The North claimed to have avoided the pandemic until late April. Officials soon after declared a “maximum emergency” on May 12, according to the Times. In the meantime, “it has reported 4.7 million cases of people developing Covid-like symptoms, such as a high fever. North Korea said on June 15 that 73 people had died of the disease, but it has since provided no update on fatalities.” According to the Wall Street Journal, officials in Pyongyang recently claimed their “Covid wave was subsiding, though health experts suspect they are underreporting figures, especially on deaths.”
Former Pentagon chief James Mattis was in Seoul today—one week after his wedding—in part to tamp down talk about giving South Korea nuclear weapons to balance the North. “You don’t need nuclear weapons on the peninsula to ensure an extended deterrence so long as there is trust between the ROK and the United States,” he said at an event hosted jointly by the Seoul Forum for International Affairs, the Center for Strategic and International Studies, and the Korea Society. “I think that [if there's] anything you can do to avoid having these weapons yourself, you should do so,” Mattis said. South Korea’s Yonhap news agency has more, here

New Zealand just designated the far-right American Proud Boys a terrorist organization, according to a police announcement made public this week. The group engages in what officials called “crypto-fascism,” which “overlays methods to disguise extremism and increase the appeal...and to prevent unwanted attention from authorities,” according to Kiwi officials, who dedicated nearly 30 pages to arguing their case. “For example the current Chairman of the APB, Enrique Tarrio, self-identified as Afro-Cuban. Having a non-white Chairman is commonly used by the APB as a foil against accusations of white supremacy,” New Zealand police said in their report.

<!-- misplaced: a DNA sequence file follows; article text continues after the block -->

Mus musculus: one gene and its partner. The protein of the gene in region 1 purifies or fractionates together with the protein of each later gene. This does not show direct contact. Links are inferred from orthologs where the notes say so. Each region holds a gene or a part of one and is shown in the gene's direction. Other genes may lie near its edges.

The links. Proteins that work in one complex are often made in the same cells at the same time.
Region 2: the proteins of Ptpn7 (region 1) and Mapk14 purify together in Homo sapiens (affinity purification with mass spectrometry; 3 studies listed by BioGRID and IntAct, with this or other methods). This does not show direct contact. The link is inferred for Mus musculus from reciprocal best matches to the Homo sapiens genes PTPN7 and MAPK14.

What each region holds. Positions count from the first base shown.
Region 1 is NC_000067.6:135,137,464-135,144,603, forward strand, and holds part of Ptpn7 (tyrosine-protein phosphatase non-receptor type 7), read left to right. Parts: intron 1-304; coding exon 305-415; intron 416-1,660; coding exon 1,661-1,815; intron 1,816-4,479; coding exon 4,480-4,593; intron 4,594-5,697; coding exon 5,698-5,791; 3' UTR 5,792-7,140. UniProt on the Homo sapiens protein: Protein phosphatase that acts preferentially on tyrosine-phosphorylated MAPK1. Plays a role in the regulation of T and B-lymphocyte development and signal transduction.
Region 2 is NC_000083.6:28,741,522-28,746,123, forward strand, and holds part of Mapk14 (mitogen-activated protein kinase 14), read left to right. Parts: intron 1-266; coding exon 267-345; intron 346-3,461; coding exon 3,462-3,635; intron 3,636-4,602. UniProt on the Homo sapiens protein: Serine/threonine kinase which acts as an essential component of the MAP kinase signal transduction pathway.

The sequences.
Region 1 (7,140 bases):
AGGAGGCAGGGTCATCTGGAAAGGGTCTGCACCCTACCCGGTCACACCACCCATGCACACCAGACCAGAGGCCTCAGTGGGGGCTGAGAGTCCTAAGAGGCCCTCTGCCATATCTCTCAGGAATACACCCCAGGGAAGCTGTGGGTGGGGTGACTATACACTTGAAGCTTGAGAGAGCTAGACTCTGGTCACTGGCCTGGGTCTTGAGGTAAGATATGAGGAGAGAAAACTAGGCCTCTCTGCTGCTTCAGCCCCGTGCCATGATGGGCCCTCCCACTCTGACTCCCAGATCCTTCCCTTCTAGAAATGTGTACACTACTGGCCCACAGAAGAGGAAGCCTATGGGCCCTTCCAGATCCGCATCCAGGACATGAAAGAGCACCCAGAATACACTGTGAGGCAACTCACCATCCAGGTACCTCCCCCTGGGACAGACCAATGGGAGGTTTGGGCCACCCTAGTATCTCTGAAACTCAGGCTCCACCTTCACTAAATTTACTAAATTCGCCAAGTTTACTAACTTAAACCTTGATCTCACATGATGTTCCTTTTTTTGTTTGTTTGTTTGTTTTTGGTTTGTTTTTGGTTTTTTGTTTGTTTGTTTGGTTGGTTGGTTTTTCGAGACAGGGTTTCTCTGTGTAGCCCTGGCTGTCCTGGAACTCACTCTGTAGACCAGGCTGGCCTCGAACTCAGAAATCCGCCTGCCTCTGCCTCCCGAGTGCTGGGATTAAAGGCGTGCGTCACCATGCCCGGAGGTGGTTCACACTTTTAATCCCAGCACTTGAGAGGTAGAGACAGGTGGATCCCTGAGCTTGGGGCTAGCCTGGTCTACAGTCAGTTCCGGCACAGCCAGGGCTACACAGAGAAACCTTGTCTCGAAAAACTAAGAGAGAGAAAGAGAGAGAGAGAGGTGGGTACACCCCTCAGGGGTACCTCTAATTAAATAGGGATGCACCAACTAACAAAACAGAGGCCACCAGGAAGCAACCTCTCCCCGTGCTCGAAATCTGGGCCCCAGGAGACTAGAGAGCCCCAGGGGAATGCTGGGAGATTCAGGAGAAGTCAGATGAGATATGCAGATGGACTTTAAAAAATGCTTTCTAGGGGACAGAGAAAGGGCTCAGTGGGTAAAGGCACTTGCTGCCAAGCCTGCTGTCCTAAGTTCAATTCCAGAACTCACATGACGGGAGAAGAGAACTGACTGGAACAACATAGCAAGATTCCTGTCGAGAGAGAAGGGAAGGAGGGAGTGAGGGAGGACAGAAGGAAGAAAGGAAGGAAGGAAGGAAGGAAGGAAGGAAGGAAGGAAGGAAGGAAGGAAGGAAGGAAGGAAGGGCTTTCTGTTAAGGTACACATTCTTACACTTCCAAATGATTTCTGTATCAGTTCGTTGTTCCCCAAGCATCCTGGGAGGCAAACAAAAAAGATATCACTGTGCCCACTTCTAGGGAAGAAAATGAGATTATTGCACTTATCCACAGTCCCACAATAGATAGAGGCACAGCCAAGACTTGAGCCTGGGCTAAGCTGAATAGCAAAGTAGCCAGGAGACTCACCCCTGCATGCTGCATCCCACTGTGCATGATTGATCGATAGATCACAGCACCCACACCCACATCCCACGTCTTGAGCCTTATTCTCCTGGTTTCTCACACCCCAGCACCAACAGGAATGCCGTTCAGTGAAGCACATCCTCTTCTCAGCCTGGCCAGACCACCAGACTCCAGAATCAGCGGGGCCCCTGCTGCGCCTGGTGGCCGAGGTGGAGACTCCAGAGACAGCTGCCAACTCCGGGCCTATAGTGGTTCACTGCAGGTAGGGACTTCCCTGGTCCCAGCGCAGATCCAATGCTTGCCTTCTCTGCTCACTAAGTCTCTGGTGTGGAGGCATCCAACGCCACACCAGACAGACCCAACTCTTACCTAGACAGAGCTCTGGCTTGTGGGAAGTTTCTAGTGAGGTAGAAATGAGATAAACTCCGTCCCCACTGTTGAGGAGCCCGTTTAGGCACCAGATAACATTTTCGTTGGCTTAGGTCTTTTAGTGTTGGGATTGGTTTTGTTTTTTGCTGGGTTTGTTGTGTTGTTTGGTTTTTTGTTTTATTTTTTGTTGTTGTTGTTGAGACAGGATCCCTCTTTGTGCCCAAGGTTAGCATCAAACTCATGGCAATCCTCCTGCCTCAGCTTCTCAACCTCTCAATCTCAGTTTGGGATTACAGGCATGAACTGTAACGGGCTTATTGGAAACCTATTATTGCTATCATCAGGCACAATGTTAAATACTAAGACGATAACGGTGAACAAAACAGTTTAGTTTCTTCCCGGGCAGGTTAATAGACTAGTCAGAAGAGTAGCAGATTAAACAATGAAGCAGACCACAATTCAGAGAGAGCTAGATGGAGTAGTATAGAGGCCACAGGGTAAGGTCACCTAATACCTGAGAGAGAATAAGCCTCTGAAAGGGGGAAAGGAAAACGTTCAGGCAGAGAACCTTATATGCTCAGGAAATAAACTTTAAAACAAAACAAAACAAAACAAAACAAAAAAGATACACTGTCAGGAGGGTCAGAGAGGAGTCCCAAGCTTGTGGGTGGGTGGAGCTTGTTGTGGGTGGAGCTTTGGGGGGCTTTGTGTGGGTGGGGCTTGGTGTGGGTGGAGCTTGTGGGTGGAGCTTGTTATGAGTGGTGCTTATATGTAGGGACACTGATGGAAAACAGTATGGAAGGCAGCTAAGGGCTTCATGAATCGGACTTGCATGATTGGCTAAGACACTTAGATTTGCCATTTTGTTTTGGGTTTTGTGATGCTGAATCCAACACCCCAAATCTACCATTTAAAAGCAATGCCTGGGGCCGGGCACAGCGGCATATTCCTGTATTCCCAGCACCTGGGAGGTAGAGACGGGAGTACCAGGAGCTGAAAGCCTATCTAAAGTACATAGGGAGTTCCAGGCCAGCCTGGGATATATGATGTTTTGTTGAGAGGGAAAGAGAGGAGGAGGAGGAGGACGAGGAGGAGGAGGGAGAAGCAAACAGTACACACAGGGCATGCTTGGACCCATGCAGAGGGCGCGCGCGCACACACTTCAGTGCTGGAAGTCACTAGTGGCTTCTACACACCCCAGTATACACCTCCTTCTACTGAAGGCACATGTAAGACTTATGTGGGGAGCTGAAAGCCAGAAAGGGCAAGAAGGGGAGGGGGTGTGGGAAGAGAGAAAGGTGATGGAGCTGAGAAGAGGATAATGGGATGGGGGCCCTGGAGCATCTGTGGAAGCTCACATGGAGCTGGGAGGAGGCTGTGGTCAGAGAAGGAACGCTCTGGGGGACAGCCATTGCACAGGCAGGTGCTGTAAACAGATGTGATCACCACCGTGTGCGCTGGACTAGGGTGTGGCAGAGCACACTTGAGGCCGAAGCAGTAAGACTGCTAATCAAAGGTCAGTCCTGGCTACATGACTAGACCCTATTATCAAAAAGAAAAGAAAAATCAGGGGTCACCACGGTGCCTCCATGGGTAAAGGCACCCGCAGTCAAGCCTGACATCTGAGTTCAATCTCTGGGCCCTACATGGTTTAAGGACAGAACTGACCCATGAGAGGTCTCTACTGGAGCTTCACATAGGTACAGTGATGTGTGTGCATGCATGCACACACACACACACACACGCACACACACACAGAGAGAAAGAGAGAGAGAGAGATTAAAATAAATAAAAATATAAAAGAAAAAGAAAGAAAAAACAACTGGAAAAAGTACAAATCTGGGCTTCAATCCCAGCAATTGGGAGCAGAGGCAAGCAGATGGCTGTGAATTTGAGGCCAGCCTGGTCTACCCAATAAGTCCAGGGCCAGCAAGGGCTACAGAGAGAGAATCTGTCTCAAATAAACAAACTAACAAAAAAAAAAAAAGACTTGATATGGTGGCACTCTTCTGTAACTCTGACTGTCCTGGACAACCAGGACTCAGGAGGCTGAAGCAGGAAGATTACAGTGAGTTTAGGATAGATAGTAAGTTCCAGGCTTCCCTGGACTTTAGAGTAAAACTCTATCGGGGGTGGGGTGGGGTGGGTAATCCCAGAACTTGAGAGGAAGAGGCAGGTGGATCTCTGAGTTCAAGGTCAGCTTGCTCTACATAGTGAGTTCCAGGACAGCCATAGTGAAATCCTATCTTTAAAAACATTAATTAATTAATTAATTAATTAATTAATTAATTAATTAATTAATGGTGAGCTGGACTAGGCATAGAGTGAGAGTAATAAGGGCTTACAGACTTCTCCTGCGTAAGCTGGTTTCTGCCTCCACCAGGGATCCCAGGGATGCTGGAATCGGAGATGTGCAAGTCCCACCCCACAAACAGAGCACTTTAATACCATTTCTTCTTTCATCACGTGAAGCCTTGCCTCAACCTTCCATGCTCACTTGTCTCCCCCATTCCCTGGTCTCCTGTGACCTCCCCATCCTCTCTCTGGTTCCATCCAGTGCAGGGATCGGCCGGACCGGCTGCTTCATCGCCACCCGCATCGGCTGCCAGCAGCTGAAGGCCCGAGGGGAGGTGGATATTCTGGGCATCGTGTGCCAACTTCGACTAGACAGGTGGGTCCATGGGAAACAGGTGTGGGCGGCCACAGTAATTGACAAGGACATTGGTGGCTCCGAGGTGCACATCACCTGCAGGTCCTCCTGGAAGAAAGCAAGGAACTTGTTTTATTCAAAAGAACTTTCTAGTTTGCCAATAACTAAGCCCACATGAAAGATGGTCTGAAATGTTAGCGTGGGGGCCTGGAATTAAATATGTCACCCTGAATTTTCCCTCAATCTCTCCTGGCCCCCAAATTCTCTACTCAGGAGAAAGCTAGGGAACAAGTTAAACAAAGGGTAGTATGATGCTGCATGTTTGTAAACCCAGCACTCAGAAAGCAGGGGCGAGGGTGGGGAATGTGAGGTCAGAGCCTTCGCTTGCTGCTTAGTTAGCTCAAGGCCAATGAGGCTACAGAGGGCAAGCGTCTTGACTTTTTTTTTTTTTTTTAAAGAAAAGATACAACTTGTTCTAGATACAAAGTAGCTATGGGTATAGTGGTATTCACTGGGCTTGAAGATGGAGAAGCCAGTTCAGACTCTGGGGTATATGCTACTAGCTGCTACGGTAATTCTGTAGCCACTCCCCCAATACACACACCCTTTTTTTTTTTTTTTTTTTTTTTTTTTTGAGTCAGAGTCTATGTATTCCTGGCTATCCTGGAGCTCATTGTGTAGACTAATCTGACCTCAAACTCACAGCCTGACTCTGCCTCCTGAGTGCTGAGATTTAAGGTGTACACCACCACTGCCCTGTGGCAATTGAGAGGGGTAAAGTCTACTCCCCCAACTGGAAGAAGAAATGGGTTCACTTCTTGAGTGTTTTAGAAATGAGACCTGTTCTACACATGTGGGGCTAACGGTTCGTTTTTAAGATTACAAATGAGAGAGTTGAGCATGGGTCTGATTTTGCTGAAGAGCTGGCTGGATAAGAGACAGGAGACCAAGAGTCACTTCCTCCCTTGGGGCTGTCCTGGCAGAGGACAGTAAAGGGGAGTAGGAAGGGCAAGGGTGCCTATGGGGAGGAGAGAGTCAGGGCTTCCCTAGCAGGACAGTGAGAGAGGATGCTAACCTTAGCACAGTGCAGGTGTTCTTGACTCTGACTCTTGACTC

The group’s founder Gavin McInnes also received more than a page of exclusive coverage unpacking his “ideological fascism (and by extension that of the APB he created).” The Proud Boys are also notably close to several “white supremacist” groups including the Oath Keepers, the ‘Three Percenters,’ and Patriot Prayer—as well as a faction known as the “Fraternal Order of Alt-Knights.”
Why it matters: “The APB see themselves as defending an idealised perception of ‘The West’ and ‘Western’ values, but are in practice railing against liberal values and the diversification of US society and the political classes,” New Zealand officials said.
“More importantly, and as was demonstrated on 6 January 2021, this provides justification for the APBs’ widespread political violence against those they perceive as ideological opponents and targets,” and that includes “Black Lives Matter protests, the election of public representatives (especially Donald Trump), and popular opposition to Islam and Muslim.” And, of particular note to officials in Wellington, police say they’ve observed “Proud Boys organization…in Canada and Australia.” However, “no credible direct link or coordination” has been found yet linking the American group with alleged Canadian or Australian members. Read on (PDF) here. The Washington Post, Guardian, and Voice of America have more. 

In #WeekendReads: It may be easy to overlook the “surprising success” of the recent truce in Yemen, but there is still more that outsiders can do to help keep the nation on an encouraging path, argues Peter Salisbury of the international monitors at Crisis Group, writing in Foreign Affairs on Tuesday.  

For your ears only: Don’t miss our new Tech Summit review podcast, which combines nine hours of interviews with nearly two-dozen officials and experts into one podcast episode that clocks in at just under an hour. 
Discussions concern the war in Ukraine, cyber warfare, the challenges posed by China, and more.
Guests include Deputy Defense Secretary Kathleen Hicks, retired Navy Adm. Mike Rogers, Dmitri Alperovitch, Wesley Kremer of Raytheon—and a dozen others. Listen to Defense One Radio here, or wherever you get your podcasts. 

And at last: Early next week, President Biden is scheduled to award Medals of Honor to four soldiers who fought valiantly in the Vietnam War. 

Read more about each soldier in a brief bio provided by the White House, here

Have a fun and safe holiday weekend, everyone. And we’ll see you again on Tuesday!